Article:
Vito Žuraj is Slovenian, thirty-nine, and charged with a freakishly acute ear. The Philharmonia Orchestra gave three of his works in its Music of Today slot. I did wonder, in Aftertouch (2015), how much of it was heard and how much theoretical. The title refers to ways of pressing down on a key – Žuraj likened it to the sort of control someone playing a clavichord has over his instrument – and it wasn’t clear how that applied to the wind-instruments in an ensemble including dead-sounding pitched percussion, someone on and in the muffled piano, and an accordion. As pitch drifted between extremes of high and low, the effect was like being mesmerised by the gyrations of a graphic equaliser. The skittering, grunting tissue of sound eventually coalesced into a queasy-sounding chorale before evaporating back where it came from. In the introductory talk, Žuraj referred to his obsessions with tennis and stand-up comedy, and GBH to the funny bone dominated the other two works. The brief Quiet, please, for three brass mouthpieces, sounded like the mating calls of a trio of desperate ducks, had a weird logic and was brilliantly executed. The final work, Ubuquity, for soprano and an ensemble of eighteen players, is inspired by the play Ubu Roi by Alfred Jarry, the French early symbolist and absurdist writer who drank himself to death with absinthe and ether and whose grotesque comedy and characters are a cult for some. Here, the Lady Macbeth-like Mère Ubu cuts a swathe through her pet hates – her “abysses”, as she calls them. Žuraj’s twenty-minute expressionist tirade of eruptive singing and playing is a bit like Pierrot Lunaire on steroids and laughing gas. Nika Gorič negotiated its demands with a virtuosic savagery that showed off her florid coloratura and impressive range, and Joana Mallwitz decisively took control of its convulsive lurches of focus.
In the main concert, Esa-Pekka Salonen guided two antiphonal groups of strings standing either side of a harpsichord through Biber’s Battalia, a Baroque programmatic work in nine brief movements, one of which reproduces soldiers simultaneously singing eight songs in five keys, the others including florid praise for Mars, the unspecified battle itself and the groans of the wounded. Indebted to Monteverdi’s agitato writing and anticipating Vivaldi’s descriptive style, Battalia was enlivened by ‘period’ bowing and echo effects and some vigorous foot stamping. It was an eccentric upbeat to a strapping account of Beethoven 2 that evoked both Haydn and Berlioz while bracketing it firmly with the ambitions of the ‘Eroica’ Symphony. A pair of natural trumpets added their inimitable brand of volatility and encouraged a bracing period sound from the horns. The Philharmonia was completely on top of Salonen’s energised brio in the first movement, but the Larghetto could have relaxed a bit more before the pressure applied to the Scherzo’s syncopations and the driven account of the Finale.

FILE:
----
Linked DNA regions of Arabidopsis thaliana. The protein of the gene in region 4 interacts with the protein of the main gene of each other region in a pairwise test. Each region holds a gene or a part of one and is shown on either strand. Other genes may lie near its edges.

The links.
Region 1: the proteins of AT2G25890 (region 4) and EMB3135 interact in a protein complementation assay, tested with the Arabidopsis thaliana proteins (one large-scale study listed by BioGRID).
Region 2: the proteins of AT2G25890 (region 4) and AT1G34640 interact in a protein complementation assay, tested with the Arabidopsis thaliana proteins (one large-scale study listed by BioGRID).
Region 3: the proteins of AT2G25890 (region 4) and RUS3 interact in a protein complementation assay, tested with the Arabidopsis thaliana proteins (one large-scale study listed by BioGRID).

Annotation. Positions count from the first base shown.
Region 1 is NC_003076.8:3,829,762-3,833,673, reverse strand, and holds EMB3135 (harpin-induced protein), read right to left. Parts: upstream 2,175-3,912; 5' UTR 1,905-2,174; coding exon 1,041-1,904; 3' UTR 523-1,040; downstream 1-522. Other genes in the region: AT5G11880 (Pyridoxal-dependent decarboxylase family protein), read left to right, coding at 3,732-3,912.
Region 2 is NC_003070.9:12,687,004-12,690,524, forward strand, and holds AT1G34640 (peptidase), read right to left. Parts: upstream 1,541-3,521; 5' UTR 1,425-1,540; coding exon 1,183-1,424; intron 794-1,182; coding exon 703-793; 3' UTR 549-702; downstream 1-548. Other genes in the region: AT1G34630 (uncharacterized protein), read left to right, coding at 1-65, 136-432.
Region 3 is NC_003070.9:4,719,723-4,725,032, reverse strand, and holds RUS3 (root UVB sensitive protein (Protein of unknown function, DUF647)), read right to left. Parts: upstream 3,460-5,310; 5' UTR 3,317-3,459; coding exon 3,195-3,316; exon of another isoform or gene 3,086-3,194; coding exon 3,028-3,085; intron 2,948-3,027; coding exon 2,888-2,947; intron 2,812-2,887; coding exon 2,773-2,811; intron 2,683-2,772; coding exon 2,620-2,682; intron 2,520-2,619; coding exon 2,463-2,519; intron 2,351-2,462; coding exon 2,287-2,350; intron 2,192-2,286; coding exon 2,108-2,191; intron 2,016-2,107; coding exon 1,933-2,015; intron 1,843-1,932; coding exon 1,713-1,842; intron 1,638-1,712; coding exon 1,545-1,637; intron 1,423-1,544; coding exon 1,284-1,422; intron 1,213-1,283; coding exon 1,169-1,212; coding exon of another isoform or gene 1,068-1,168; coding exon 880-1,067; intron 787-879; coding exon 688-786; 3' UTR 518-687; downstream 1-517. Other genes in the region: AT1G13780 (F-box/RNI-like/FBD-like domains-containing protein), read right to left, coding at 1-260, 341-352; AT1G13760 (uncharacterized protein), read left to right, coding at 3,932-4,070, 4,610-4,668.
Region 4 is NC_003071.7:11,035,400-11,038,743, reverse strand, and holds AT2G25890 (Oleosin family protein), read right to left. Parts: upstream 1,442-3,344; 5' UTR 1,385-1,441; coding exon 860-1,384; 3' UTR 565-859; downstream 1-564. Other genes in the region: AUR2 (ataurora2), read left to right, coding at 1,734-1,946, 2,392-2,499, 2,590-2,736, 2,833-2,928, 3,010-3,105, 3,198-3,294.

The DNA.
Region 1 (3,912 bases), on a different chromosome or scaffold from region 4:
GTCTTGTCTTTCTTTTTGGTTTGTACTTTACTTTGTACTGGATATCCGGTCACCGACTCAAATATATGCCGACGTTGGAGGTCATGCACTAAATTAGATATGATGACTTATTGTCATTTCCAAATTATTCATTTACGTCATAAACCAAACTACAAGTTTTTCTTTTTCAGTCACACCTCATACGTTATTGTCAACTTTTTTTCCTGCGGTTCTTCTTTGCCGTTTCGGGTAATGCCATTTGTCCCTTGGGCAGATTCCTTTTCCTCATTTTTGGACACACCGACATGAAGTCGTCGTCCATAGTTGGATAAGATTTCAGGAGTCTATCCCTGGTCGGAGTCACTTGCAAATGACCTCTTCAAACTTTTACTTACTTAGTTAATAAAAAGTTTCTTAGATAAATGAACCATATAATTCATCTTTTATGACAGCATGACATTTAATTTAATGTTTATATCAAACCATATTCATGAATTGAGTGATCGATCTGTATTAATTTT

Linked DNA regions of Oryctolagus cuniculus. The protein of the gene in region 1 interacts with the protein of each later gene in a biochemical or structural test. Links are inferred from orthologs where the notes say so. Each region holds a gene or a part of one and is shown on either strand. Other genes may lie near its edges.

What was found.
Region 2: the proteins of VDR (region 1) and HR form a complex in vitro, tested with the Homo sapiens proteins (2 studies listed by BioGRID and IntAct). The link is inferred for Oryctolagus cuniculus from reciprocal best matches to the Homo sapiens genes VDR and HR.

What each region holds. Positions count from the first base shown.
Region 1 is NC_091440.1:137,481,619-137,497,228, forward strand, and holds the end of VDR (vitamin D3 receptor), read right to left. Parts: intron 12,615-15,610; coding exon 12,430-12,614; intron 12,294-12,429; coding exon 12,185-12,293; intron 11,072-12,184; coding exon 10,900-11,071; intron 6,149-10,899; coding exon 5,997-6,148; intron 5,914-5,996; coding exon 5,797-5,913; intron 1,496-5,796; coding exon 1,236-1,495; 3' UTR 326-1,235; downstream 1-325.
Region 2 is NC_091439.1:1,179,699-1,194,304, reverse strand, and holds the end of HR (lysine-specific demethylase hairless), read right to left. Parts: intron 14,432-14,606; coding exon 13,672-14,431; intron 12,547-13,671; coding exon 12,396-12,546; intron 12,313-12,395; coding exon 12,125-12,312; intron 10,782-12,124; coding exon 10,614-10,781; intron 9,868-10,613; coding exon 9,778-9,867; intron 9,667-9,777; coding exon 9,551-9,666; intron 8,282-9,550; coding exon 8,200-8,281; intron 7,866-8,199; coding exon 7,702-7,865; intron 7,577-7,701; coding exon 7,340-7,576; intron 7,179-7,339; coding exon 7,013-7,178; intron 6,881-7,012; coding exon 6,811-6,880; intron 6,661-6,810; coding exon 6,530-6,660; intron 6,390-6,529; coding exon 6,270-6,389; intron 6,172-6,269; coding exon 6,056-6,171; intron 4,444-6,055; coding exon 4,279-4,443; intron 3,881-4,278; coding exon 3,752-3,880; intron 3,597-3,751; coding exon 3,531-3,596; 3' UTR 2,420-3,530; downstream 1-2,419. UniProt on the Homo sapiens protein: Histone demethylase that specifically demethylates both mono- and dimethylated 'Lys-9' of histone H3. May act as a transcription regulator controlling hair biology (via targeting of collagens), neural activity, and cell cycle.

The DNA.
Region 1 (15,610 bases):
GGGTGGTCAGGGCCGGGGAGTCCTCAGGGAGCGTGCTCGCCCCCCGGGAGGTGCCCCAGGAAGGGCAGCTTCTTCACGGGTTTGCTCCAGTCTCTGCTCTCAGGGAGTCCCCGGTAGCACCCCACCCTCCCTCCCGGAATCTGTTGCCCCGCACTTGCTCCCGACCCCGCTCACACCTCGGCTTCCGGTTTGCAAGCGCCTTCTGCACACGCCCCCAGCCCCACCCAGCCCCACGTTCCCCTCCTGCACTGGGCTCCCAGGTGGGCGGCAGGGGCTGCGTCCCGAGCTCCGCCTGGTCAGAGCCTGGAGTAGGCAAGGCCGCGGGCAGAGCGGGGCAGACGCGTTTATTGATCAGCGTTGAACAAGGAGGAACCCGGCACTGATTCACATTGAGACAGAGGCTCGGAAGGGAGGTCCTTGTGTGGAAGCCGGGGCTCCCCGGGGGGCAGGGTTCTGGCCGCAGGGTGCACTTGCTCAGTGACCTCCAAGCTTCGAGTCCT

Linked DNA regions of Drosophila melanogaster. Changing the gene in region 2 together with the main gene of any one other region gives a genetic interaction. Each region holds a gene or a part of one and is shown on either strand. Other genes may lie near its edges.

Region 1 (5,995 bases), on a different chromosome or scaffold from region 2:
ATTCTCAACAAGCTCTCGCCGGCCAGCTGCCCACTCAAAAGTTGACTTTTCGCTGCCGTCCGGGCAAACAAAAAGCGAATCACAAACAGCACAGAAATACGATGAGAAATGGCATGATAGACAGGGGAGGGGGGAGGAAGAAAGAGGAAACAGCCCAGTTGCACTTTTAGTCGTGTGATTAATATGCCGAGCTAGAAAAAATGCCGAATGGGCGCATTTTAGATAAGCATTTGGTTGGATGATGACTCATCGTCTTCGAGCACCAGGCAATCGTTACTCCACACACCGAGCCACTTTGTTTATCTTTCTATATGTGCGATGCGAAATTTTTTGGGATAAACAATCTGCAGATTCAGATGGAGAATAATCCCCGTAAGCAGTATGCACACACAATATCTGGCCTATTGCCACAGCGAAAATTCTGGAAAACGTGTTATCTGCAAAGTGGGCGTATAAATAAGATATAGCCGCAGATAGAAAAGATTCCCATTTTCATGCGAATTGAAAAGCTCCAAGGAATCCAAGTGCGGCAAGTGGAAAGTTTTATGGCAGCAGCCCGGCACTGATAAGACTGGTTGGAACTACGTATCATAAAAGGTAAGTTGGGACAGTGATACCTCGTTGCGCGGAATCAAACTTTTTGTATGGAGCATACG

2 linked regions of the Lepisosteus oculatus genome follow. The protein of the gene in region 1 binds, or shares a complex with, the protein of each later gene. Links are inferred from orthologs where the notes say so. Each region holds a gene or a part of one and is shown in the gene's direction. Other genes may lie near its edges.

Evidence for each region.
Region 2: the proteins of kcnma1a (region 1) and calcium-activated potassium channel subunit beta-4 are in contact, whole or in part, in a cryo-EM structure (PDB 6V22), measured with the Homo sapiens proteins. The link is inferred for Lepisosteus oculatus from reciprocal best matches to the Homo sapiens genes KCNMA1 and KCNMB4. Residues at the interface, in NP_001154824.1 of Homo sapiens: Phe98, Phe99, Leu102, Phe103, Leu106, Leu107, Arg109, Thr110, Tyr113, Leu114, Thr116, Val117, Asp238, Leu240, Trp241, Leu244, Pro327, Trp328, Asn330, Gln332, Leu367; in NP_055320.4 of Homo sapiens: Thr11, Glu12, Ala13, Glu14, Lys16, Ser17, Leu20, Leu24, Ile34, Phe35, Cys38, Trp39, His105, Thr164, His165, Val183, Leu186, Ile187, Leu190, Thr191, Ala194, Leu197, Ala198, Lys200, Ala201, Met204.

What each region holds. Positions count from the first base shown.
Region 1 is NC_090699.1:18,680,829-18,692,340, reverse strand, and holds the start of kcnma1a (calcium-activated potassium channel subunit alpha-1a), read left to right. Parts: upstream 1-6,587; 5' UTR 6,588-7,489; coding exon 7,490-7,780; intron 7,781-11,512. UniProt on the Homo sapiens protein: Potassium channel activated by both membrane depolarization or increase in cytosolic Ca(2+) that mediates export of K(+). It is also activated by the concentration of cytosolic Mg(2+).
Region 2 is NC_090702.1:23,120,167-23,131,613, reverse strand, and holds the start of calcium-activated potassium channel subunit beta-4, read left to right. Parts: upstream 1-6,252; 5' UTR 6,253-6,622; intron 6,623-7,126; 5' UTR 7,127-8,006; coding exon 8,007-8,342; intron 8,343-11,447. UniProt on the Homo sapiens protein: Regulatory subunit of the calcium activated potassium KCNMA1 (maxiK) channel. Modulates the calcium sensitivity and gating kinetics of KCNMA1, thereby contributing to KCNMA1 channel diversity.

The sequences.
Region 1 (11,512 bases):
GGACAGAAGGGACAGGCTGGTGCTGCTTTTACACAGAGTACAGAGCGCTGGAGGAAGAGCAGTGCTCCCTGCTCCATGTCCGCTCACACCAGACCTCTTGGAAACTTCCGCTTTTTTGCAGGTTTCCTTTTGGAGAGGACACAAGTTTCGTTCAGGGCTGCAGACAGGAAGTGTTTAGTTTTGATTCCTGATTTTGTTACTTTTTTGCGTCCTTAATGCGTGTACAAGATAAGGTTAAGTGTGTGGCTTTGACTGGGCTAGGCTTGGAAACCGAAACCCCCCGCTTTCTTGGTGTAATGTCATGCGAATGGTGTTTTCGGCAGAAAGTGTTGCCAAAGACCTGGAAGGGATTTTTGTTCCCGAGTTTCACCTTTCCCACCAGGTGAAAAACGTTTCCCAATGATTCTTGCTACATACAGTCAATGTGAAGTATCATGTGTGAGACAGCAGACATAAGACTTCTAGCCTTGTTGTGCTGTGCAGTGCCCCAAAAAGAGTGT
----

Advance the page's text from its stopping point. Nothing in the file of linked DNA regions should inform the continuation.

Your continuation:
You can’t help but admire Unsuk Chin’s layered and lucid writing for orchestra and her confident handling of large forms, and her Ligeti-like spectral glittering is very seductive. I do miss, however, a discernible personality and that vital grit – and all of this applies to Le chant des enfants des étoiles (2016), a meditation on humanity’s relationship to the universe, no less. This choral work with a huge orchestra and a Messiaen-like title is very ambitious, and it was a pity not to have the texts of the various poems (by Fernando Pessoa, Edith Södergran, Eeva-Liisa Manner, Octavio Paz, Percy Bysshe Shelley, Inger Christensen, Henry Vaughan, William Blake, Juan Ramón Jiménez and Giuseppe Ungaretti) printed in the programme (they are set in the original languages) – having them fed to us line by line in the surtitles not only made them hard to follow but also made us keenly aware that resonant words like “vast”, “boundless” and “eternal” come around with devaluing frequency, along with some notably extravagant imagery. It rather relegated the orchestral element to the role of soundtrack, although the choral contributions had more bite and were sung with great authority. There are a couple of grandiose and gothic interludes for organ, which strayed close to those portentous concept albums of the 1970s, the effect compounded by an atmospheric lighting plan. The huge percussion section was on hand to replicate big-bang rustlings of time as old as time itself, and at forty minutes’ duration the work didn’t become distended as it grappled with the infinite.